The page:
Last Saturday, Goulburn Valley Football League (GVFL) powerhouse Kyabram Football Club’s senior side secured their 61st consecutive win.
The Bombers’ defeat of Shepparton in the qualifying final saw them equal the Victorian record for most consecutive wins. Vermont currently holds the record with 61 wins on the trot from 1988 to 1992.
Renowned sports journalist and author Paul Daffey says Kyabram’s winning streak is remarkable, particularly when taking into account the club’s past success, or lack thereof.
“Vermont is in the top three every year. Kyabram is not,” Daffey told upstart.
“Nobody is surprised if Vermont has a season or two where they win every game.
“According to Kyabram’s history, this is completely out of character. It’s an out-of-the-box situation.”
Although Kyabram is the second most successful team in GVFL history – trailing only Shepparton in the premiership count – the majority of their premierships came before 1950. In the period between 1951 and 2012, the Bombers only won three flags.
Kyabram’s struggles were particularly accentuated throughout the first decade of this century. In fact, from 2000 to 2007, Kyabram didn’t compete in a finals series.
The 2007 season signalled the turn of the tide for the Bombers’ fortunes. After finishing second-last with two wins for the year – only above Tatura’s miserly one win – Kyabram saw an opportunity to acquire one of the GVFL’s premier coaches, David Williams.
Departing Rochester after 16 seasons at the helm, which yielded seven grand final appearances and 13 finals series, Williams’ task was to change a cellar-dweller into a juggernaut – and he did just that.
Though he has clearly made his own positive impact on the club, current Kyabram coach Paul Newman recognises the effect Williams had on the Bombers a decade ago.
“He turned the club around,” Newman said.
“We were a bit of a rabble. We just weren’t successful at the time. When he came in 2008, everything changed.
“All of a sudden, we were able to attract a couple of recruits and we built momentum from there.”
Build momentum they did. Following Williams’ appointment for the 2008 season, the Bombers improved drastically to a fifth-place finish.
Then, in 2009, with Williams in just his second season in charge, Kyabram reached the grand final. Although they lost to Mansfield by 19 points, the foundations had well and truly been set for the club’s future achievements.
After six seasons in command at the Bombers, Williams and his team tasted premiership success in 2013, breaking a 17-year drought.
However, the team taking the field in 2018 are another beast. A core group of about 10 players from 2013’s flag-winning team remains, propped up by talented recruits and local guns.
Among the locals are former AFL-listed players in Kayne Pettifer, Patrick Wearden and Brad Mangan. Daffey says Kyabram’s team is “an extraordinary group of players”.
“They’ve got a dozen players in the 23 to 28 age bracket. They’re in their prime,” he said.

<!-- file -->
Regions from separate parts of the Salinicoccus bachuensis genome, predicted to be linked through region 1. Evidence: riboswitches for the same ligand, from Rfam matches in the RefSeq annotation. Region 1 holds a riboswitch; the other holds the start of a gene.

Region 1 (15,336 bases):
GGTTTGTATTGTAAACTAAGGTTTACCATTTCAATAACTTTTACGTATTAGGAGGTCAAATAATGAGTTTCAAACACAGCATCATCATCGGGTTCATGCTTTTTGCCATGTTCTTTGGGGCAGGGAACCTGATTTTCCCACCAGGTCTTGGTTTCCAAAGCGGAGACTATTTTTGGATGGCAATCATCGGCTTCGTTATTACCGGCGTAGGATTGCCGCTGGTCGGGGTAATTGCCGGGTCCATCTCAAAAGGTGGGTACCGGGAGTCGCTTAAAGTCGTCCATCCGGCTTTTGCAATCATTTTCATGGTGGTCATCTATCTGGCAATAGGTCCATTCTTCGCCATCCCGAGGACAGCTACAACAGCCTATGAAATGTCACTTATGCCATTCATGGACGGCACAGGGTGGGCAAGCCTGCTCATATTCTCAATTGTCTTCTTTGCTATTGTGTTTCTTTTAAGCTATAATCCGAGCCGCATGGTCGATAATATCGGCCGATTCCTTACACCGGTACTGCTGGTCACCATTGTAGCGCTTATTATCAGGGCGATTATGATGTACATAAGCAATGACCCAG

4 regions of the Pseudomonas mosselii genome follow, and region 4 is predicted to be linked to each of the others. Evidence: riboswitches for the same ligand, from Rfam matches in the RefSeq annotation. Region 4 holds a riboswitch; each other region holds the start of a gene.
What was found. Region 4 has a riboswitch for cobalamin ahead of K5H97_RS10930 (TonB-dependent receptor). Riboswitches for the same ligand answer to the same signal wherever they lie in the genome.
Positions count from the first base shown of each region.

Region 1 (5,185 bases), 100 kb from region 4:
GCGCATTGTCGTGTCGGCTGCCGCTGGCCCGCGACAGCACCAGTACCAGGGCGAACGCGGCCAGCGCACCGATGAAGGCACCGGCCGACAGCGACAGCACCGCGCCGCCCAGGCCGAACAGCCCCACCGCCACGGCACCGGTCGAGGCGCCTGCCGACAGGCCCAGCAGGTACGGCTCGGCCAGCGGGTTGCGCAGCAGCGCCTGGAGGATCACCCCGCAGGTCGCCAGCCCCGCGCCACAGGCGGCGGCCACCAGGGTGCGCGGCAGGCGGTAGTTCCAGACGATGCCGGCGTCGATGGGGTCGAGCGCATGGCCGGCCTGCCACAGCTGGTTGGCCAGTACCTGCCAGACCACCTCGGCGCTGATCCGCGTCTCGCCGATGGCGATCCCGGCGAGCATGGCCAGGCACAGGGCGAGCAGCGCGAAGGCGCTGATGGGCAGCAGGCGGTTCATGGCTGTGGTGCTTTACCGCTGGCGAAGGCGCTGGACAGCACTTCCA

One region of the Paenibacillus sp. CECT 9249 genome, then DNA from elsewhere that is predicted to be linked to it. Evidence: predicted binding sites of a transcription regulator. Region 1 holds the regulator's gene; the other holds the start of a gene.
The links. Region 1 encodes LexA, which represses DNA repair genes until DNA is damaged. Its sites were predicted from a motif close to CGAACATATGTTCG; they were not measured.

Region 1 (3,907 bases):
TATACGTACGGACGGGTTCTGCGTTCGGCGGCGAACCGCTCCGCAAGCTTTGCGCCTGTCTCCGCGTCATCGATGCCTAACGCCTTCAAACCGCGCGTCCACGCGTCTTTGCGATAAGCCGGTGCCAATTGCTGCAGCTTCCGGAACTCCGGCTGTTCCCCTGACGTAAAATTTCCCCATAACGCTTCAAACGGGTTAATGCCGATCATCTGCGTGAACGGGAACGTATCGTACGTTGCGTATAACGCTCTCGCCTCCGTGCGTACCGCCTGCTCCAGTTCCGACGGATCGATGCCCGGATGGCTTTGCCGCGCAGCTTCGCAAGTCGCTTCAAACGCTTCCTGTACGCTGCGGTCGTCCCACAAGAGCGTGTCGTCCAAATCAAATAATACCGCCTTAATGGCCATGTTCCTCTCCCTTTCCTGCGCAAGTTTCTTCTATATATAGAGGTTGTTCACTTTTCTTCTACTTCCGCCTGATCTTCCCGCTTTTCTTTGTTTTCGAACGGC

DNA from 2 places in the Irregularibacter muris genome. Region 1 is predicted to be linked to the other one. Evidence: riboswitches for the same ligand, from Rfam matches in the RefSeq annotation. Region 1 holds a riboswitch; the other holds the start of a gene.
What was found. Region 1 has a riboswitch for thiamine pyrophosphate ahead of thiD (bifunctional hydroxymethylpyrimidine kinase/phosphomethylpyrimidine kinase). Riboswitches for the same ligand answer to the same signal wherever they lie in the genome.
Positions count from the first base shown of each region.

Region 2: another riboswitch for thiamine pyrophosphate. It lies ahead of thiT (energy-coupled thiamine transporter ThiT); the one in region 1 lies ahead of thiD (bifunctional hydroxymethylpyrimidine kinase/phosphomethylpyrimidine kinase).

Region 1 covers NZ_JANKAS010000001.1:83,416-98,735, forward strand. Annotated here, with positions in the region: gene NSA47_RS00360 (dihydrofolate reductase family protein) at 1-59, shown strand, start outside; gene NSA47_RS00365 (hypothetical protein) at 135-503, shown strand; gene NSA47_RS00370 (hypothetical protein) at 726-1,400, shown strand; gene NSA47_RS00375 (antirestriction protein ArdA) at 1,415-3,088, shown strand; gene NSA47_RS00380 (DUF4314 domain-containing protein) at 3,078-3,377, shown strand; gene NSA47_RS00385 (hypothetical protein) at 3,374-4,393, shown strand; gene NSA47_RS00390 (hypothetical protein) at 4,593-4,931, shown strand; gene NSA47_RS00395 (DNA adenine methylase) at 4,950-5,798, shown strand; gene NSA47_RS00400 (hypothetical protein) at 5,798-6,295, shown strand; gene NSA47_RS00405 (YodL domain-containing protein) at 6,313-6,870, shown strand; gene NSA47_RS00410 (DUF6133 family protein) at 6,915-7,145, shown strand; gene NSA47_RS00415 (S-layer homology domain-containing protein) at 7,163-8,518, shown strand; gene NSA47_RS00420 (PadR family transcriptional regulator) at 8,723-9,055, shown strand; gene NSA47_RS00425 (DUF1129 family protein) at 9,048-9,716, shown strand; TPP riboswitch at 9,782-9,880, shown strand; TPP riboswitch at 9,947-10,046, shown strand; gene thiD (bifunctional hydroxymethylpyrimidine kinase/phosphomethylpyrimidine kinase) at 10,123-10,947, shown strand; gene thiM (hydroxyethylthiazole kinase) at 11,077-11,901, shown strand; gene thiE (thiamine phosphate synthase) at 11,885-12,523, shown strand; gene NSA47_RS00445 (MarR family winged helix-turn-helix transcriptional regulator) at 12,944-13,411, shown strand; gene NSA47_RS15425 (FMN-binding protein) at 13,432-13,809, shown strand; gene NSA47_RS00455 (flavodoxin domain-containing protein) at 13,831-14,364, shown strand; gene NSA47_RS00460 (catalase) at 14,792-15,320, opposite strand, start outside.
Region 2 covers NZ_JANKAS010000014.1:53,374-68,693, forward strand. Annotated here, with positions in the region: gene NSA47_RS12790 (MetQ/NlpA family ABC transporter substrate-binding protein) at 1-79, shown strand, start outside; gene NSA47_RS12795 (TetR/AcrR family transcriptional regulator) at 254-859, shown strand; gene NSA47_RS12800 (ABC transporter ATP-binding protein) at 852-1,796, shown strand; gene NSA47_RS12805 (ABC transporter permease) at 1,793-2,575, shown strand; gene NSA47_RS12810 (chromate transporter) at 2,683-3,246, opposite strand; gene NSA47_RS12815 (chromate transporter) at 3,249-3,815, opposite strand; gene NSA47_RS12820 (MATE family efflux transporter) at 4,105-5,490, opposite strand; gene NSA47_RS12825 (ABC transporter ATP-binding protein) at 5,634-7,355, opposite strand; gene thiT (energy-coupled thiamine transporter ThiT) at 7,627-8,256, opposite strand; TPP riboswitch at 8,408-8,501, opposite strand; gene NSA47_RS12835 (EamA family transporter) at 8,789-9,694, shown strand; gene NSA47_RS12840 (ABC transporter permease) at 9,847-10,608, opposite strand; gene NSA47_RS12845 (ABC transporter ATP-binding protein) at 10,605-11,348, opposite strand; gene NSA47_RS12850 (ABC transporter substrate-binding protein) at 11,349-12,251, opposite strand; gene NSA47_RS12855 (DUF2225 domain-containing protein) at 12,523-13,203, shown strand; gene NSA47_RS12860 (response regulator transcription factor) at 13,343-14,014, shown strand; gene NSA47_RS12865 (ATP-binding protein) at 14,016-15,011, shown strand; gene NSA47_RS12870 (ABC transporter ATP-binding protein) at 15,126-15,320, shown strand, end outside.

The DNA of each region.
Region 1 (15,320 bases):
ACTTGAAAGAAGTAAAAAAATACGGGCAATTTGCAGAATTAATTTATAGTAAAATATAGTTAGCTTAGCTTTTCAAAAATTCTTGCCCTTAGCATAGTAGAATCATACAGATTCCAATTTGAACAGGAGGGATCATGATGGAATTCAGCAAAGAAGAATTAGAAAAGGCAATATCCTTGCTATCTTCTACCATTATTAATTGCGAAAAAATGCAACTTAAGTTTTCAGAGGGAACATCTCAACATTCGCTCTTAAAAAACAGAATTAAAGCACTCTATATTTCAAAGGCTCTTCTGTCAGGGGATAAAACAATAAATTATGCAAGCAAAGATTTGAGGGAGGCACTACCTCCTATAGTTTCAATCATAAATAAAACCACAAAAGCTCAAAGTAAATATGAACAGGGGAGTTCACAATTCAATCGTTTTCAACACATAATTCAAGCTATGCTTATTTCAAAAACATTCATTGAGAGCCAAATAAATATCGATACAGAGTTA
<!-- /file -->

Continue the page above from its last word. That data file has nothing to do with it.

“The Kyabram players are at least five kilograms heavier than their opponents. They’re all big, solid blokes. There’s no slight teenager among them.
“But most of them aren’t flashy. They’re just able to consistently get the job done.”
While Daffey admits the Bombers have the players to be successful, nothing should be taken away from coach Newman.
“They’ve got to have the players to do it, but a lot of the players are there because Newman’s coach,” he said.
“He’s the unifying factor. You need a coach that commands respect from everyone to keep those players together.”
In classic Newman style, he’s quick to downplay his own contribution to the team as coach, and instead heaps all the praise on the playing group.
“The selflessness of the group is a big factor to our success,” he says.
“There’s a lot of money in country footy these days and we’ve got a fantastic group of guys that are willing to make the sacrifice so that they’re able to fit within the salary cap.
“They’re just a really humble group and I think that’s the secret. They just go about their business, week in and week out.”
After completing their third straight home-and-away campaign without defeat with the win over Rochester, one would imagine the dominant Kyabram team would become complacent.
Insisting it’s nothing of his doing, Newman says his troops remain level-headed as a result of their team-oriented attitude.
“It’s just the type of guys they are. A lot them are introverts who don’t say too much,” he said.
“They’re not fussed, they just play their role. They’re not after individual accolades or being the best player each week.
“They’re happy for their teammates to succeed and to overall play good team footy.”
But is the Victorian record for most consecutive wins in the back of Newman’s mind?
“(The record) isn’t spoken about.”
Tennyson Tinning is a third year Bachelor of Media and Communications (Sport Journalism) student at La Trobe University. You can follow him on Twitter @tinningtennyson